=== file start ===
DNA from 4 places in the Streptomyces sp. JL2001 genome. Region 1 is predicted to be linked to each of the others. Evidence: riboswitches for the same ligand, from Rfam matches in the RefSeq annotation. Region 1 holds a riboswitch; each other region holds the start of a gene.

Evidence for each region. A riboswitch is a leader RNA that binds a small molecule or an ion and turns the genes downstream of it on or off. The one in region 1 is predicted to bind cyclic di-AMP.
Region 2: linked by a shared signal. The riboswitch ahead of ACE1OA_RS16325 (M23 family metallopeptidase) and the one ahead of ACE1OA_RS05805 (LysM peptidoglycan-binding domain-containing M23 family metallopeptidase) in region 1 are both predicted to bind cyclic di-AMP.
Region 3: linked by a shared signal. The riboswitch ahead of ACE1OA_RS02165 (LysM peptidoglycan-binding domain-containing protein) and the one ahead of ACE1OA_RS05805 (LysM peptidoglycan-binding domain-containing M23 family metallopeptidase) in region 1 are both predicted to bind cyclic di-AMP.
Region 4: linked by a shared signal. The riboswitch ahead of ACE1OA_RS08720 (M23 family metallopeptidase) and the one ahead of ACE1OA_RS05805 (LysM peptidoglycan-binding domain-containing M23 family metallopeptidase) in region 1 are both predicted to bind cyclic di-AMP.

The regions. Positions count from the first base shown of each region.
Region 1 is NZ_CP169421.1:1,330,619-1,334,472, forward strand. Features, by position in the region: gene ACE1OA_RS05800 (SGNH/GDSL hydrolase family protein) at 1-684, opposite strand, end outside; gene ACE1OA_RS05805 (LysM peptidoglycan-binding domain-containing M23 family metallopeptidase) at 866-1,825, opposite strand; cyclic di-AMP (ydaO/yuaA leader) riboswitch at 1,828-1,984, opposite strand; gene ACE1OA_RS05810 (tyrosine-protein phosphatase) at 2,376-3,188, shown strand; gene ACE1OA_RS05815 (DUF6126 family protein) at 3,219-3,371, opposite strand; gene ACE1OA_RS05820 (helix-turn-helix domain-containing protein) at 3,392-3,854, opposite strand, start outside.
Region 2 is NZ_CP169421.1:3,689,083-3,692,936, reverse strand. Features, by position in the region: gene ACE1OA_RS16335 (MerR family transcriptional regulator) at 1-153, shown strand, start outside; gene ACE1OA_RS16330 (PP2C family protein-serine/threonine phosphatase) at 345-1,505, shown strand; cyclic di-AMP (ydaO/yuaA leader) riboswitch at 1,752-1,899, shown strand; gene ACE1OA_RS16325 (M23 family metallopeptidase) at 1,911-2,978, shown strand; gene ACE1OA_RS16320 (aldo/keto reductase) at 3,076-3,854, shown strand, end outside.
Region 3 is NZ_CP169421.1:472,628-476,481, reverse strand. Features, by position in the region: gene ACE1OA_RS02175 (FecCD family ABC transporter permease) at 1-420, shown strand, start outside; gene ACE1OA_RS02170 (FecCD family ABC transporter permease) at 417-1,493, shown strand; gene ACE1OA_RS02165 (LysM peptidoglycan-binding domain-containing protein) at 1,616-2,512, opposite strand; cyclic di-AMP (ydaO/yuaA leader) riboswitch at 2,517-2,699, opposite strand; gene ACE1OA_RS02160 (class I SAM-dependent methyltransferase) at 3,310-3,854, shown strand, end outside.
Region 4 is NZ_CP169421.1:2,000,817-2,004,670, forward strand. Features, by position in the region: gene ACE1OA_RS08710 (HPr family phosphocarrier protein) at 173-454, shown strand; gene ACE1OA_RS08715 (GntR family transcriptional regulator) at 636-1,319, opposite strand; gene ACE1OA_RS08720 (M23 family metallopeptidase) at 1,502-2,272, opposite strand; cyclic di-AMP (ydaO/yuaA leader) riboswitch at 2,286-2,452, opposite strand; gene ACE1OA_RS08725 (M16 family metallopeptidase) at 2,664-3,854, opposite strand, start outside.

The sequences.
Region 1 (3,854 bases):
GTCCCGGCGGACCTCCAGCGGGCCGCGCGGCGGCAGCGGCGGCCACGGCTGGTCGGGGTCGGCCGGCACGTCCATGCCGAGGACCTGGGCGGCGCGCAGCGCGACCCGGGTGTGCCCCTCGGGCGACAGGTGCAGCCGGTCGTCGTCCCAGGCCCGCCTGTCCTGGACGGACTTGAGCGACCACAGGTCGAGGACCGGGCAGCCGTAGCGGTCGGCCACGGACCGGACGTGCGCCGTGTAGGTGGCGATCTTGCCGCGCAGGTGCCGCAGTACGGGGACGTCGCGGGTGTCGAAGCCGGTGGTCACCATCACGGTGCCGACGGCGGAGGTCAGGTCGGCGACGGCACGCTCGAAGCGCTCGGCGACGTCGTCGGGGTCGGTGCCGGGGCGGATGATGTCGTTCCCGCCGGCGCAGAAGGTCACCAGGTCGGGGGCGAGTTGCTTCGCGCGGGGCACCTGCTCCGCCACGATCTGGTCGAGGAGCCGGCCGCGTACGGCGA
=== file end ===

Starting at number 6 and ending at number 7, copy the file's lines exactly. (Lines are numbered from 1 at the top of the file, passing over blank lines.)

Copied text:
The regions. Positions count from the first base shown of each region.
Region 1 is NZ_CP169421.1:1,330,619-1,334,472, forward strand. Features, by position in the region: gene ACE1OA_RS05800 (SGNH/GDSL hydrolase family protein) at 1-684, opposite strand, end outside; gene ACE1OA_RS05805 (LysM peptidoglycan-binding domain-containing M23 family metallopeptidase) at 866-1,825, opposite strand; cyclic di-AMP (ydaO/yuaA leader) riboswitch at 1,828-1,984, opposite strand; gene ACE1OA_RS05810 (tyrosine-protein phosphatase) at 2,376-3,188, shown strand; gene ACE1OA_RS05815 (DUF6126 family protein) at 3,219-3,371, opposite strand; gene ACE1OA_RS05820 (helix-turn-helix domain-containing protein) at 3,392-3,854, opposite strand, start outside.